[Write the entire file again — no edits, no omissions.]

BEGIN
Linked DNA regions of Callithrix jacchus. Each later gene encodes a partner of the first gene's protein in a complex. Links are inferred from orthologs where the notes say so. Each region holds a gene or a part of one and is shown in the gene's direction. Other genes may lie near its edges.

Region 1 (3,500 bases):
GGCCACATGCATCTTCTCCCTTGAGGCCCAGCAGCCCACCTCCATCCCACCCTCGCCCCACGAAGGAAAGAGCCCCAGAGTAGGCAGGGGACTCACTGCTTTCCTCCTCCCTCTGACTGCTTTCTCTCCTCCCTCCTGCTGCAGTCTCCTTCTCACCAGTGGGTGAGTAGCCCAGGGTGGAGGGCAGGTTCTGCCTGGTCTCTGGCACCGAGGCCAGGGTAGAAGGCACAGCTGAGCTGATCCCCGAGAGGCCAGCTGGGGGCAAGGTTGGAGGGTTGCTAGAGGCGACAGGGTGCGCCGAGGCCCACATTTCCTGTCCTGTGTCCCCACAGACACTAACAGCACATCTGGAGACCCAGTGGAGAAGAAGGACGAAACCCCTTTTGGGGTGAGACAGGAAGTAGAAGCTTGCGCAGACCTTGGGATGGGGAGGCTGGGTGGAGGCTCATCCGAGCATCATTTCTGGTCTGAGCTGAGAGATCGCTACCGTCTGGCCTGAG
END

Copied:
Linked DNA regions of Callithrix jacchus. Each later gene encodes a partner of the first gene's protein in a complex. Links are inferred from orthologs where the notes say so. Each region holds a gene or a part of one and is shown in the gene's direction. Other genes may lie near its edges.

Region 1 (3,500 bases):
GGCCACATGCATCTTCTCCCTTGAGGCCCAGCAGCCCACCTCCATCCCACCCTCGCCCCACGAAGGAAAGAGCCCCAGAGTAGGCAGGGGACTCACTGCTTTCCTCCTCCCTCTGACTGCTTTCTCTCCTCCCTCCTGCTGCAGTCTCCTTCTCACCAGTGGGTGAGTAGCCCAGGGTGGAGGGCAGGTTCTGCCTGGTCTCTGGCACCGAGGCCAGGGTAGAAGGCACAGCTGAGCTGATCCCCGAGAGGCCAGCTGGGGGCAAGGTTGGAGGGTTGCTAGAGGCGACAGGGTGCGCCGAGGCCCACATTTCCTGTCCTGTGTCCCCACAGACACTAACAGCACATCTGGAGACCCAGTGGAGAAGAAGGACGAAACCCCTTTTGGGGTGAGACAGGAAGTAGAAGCTTGCGCAGACCTTGGGATGGGGAGGCTGGGTGGAGGCTCATCCGAGCATCATTTCTGGTCTGAGCTGAGAGATCGCTACCGTCTGGCCTGAG